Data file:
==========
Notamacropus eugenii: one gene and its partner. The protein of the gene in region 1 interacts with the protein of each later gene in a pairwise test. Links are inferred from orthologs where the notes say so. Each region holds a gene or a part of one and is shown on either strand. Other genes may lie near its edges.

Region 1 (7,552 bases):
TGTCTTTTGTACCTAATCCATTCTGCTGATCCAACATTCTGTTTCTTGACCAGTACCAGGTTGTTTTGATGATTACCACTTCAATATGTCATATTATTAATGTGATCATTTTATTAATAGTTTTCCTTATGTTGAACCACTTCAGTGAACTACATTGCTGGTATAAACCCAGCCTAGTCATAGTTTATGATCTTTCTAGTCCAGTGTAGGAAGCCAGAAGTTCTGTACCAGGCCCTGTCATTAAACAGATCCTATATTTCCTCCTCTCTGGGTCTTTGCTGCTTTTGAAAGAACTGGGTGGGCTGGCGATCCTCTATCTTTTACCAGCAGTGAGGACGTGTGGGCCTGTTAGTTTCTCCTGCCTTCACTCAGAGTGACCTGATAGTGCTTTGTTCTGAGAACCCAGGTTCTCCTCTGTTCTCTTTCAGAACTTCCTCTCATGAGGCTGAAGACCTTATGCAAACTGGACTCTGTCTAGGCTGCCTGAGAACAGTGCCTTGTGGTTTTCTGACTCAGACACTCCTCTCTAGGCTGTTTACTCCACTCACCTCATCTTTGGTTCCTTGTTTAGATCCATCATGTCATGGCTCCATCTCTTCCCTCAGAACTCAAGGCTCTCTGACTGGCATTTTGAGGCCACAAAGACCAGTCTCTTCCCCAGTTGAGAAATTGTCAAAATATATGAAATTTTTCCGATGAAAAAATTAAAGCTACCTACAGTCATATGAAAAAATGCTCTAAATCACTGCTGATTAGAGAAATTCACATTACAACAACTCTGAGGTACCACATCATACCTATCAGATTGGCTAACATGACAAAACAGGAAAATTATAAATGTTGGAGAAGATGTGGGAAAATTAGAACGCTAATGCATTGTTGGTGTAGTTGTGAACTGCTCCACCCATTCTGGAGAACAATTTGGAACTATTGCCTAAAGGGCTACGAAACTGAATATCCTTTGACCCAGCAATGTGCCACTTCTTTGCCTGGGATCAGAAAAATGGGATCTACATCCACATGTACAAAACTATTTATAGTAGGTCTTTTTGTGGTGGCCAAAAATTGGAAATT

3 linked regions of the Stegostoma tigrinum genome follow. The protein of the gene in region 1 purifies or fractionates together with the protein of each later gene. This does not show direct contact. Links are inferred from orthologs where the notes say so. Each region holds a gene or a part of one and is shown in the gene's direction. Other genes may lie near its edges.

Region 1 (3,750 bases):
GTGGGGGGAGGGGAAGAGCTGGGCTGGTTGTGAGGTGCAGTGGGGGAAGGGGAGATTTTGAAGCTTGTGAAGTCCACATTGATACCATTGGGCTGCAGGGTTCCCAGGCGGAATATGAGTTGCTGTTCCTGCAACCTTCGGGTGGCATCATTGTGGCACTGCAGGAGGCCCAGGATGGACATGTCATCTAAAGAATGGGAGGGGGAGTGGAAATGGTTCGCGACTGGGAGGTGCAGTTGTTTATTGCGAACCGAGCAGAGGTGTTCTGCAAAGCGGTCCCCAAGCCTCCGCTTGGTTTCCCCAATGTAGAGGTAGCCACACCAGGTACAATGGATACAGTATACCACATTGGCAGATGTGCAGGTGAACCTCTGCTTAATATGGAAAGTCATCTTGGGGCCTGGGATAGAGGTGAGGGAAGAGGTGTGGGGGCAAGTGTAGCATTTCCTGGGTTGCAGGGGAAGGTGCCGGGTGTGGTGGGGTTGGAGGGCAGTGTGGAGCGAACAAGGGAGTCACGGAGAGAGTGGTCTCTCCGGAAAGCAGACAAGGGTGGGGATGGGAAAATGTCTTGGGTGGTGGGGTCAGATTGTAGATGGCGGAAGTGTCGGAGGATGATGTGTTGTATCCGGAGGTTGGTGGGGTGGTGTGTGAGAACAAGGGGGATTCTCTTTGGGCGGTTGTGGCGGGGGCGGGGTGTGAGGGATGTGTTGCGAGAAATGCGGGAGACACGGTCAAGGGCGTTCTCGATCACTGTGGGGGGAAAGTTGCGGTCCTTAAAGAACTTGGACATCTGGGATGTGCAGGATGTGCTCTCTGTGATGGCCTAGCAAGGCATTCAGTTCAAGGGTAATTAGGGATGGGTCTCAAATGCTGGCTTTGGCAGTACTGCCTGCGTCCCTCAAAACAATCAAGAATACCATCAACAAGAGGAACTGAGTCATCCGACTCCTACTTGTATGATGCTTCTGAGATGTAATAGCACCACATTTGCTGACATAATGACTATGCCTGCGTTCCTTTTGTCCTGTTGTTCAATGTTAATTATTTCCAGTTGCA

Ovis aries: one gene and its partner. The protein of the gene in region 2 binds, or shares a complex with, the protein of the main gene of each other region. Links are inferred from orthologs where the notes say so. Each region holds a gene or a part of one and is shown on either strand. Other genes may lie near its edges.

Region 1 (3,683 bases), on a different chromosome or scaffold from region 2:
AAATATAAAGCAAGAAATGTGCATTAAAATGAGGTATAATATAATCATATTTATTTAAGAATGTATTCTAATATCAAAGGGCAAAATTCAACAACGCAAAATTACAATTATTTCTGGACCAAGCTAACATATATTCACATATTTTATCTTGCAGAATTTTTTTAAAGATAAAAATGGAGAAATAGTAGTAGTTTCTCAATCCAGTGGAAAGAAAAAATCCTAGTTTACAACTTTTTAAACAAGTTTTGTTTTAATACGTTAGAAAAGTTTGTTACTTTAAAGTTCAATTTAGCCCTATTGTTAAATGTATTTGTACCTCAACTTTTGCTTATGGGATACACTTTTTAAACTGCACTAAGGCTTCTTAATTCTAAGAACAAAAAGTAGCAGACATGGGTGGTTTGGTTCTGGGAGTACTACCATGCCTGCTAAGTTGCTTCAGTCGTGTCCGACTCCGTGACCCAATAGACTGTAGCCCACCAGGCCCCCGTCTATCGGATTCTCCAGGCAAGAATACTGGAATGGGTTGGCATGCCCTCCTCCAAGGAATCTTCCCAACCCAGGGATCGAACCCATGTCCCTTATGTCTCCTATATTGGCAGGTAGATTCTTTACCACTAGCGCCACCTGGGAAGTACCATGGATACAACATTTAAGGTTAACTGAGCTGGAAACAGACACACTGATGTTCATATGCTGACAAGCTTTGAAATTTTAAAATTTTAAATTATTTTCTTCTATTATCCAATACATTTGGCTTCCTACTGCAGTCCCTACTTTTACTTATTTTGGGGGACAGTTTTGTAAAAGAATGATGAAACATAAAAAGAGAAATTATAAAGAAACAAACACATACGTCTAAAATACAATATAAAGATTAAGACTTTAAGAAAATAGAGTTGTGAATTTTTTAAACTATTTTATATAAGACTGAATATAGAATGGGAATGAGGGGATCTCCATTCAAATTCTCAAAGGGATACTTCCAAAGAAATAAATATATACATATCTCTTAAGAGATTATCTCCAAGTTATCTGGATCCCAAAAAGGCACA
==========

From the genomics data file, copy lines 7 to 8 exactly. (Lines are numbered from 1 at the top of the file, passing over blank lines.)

Ovis aries: one gene and its partner. The protein of the gene in region 2 binds, or shares a complex with, the protein of the main gene of each other region. Links are inferred from orthologs where the notes say so. Each region holds a gene or a part of one and is shown on either strand. Other genes may lie near its edges.

Region 1 (3,683 bases), on a different chromosome or scaffold from region 2: